Sermons

pastorEric aug2014Sermon for 14th Pentecost -

Keeping the “Sabbath”
By The Rev. Eric Christopher Shafer -

 

Some of you are old enough to remember the “blue laws.”  Through the 1970’s, in many parts of the USA, businesses were not allowed to be open on Sundays and the laws that kept them closed were called “blue laws.”  Legend has it that these laws, which date from US colonial times, were printed on blue paper, but there is no historical evidence supporting this claim.  Perhaps they were called “blue” in relation to the “blue stocking” political movement in Great Britain in the 1600’s.
 

Regardless, blue laws, which are still in place in some parts of Europe, kept businesses closed and restaurants prohibited from opening early and serving alcohol on a Sunday.  They were a rather public way of the Old Testament tradition of “keeping the Sabbath,” Saturday in Old Testament times and for the Jewish people.  Jews continue to mark Saturday as their Sabbath, Muslims Friday and, of course, for we Christians, Sunday is our “Sabbath” day, our day of rest.
 

These “blue laws” times were simpler times for some people, times when Sunday meant church and family dinners and family gatherings.  However, today, for most of us, Sunday is no longer a day of rest.  Almost all businesses are open, many people have to work, youth sports activities begin early in the day, and televised sports are more popular than worship attendance.
 

All of these former customs originated from people's ideas about how to obey the Third Commandment: "Remember the Sabbath day, and keep it holy." From the time this commandment was given by God to Moses, there has been disagreement about why we should honor the Sabbath and how we keep it holy. The book of Exodus links Sabbath observance to the creation: "For in six days the Lord made heaven and earth, the sea, and all that is in them, but rested the seventh day; therefore, the Lord blessed the Sabbath day and consecrated it." In Deuteronomy a different reason is given: "Remember that you were a slave in the land of Egypt, and the Lord your God brought you out from there with a mighty hand and an outstretched arm; therefore the Lord your God commanded you to keep the Sabbath day."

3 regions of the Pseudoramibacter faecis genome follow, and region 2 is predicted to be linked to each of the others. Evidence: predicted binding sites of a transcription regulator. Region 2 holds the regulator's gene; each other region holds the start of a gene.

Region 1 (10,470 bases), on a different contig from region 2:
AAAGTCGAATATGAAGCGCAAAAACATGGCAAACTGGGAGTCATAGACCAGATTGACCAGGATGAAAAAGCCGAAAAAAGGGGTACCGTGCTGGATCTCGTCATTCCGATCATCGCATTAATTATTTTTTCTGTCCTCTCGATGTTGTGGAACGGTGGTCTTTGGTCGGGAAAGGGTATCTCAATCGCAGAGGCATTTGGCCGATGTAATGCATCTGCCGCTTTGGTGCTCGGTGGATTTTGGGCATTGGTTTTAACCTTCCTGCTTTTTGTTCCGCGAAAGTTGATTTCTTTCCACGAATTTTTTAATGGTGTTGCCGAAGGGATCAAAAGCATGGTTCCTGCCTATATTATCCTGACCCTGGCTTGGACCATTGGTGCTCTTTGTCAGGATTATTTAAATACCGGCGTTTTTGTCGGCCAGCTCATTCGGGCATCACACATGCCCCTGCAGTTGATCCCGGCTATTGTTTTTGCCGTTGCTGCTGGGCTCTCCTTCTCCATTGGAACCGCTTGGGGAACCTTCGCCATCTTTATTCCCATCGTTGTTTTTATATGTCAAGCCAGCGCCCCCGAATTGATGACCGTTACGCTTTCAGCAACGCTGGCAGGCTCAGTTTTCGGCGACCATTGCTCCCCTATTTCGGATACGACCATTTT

The Sabbath was meant to be a gift, a time of rest and restoration, a time to worship God. But quickly that gift turned into Law, and all sorts of rules grew up about what was work and what wasn't, what it was permissible to do on the Sabbath and what was not. Keeping the Sabbath holy also meant reserving that day for worship of God, and, as you might guess, people had various ideas about what constituted worship and, therefore, exactly what kept the Sabbath holy.
 

Jesus and his disciples were constantly getting into trouble with the religious authorities for not properly observing the Sabbath. The issue comes up four times in the Gospel of St. Luke, and three of these controversies involve healing on the Sabbath.
 

In today's Gospel, Jesus is teaching in a synagogue on the Sabbath when he notices a woman who is so crippled that she is completely bent over. She has been suffering this way for 18 years. The woman does not approach Jesus, nor ask for anything. She doesn't have to. The minute Jesus sees her, he calls her over and says, "Woman, you are set free from your ailment," and he lays hands on her.
 

What Jesus does for the woman is set her free from the torture and imprisonment of her own body. Jesus gives her a new life, free from pain, free from shame, free from isolation. Jesus restores to the woman her dignity, her sense of self-worth, her place in the community, and her very identity. No longer simply a cripple, she is, as Jesus calls her, a proud daughter of Abraham, heir of God's promise, and participant in God's covenant. Jesus reaches out to this outcast, this woman whose everyday life is worse than death, touches her, and gives her the wholeness, health, and peace that God always intended people to have. And she didn't have to do anything. What Jesus does for the woman is a gift; it is pure love, God’s grace.